Table of contents
About this book
Covering more than 4,300 square miles in Southern Florida, the Everglades are the largest subtropical wilderness in the United States. It has been designated an International Biosphere Reserve, a World Heritage Site, and a Wetland of International Importance, in recognition of its significance to all the people of the world. However, it is apparent that the Everglades have undergone radical changes in both water flow and water quality over the years.
The Everglades Experiments: Lessons for Ecosystem Restoration is a synthesis of the key findings and a summary of the experiments conducted during a fourteen-year period (1989-2003) by the Duke University Wetland Center and its partner institutions. Synthesized by Curtis J. Richardson, the findings are the result of extensive experimental research on the effects of water, nutrients, and fire on the Everglades communities. The research focused on such key questions as:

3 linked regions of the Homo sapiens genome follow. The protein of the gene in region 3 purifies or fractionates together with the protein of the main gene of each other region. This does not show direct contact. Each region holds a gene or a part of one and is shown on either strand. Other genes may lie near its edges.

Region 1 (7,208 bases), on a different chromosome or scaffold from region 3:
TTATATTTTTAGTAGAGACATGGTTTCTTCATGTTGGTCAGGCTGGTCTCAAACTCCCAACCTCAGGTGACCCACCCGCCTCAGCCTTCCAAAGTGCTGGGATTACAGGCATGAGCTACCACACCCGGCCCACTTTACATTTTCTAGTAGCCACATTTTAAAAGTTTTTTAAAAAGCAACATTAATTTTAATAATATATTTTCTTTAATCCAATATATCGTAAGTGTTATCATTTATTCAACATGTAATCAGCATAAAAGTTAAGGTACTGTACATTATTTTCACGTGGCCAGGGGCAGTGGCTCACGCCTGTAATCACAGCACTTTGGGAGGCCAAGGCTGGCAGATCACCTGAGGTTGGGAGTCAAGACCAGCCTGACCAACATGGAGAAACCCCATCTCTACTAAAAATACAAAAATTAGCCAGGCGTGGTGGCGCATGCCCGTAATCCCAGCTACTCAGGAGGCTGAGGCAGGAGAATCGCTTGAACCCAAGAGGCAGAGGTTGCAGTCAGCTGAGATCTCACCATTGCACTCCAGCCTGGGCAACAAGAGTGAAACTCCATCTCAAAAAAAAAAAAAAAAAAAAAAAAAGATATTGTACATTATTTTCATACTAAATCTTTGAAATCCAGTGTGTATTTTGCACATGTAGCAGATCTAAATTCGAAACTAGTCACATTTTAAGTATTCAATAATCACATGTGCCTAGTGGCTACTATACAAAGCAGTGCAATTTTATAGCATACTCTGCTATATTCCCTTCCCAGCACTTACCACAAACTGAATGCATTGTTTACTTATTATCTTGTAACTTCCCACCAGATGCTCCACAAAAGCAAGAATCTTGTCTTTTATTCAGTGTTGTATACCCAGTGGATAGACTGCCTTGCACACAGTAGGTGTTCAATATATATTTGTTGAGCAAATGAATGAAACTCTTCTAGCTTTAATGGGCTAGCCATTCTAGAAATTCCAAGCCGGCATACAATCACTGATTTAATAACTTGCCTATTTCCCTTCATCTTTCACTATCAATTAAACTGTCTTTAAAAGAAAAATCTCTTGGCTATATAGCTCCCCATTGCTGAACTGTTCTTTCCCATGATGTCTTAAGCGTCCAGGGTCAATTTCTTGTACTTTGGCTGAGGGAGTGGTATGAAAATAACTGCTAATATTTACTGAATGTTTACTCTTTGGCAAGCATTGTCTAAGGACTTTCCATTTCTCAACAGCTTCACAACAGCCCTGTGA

- What are the effects of increased nutrient and water inputs on the native plant and animal communities?
- What is the long-term nutrient storage capacity of the Everglades? and
- How can water management in the Everglades be improved to maintain the natural communities?
This work covers both the structural and functional responses of the Everglades ecosystem via experimental and gradient studies on microbial activity, algal responses, macroinvertebrate populations, macrophyte populations, and productivity in response to alterations to nutrients in soil and water, hydrologic changes, and fire. Importantly, this volume reclassifies the Everglades, provides a comparison of historic and current ecological processes, and presents a new working hydrologic paradigm, which collectively provides essential lessons for the restoration of this vast peatland complex.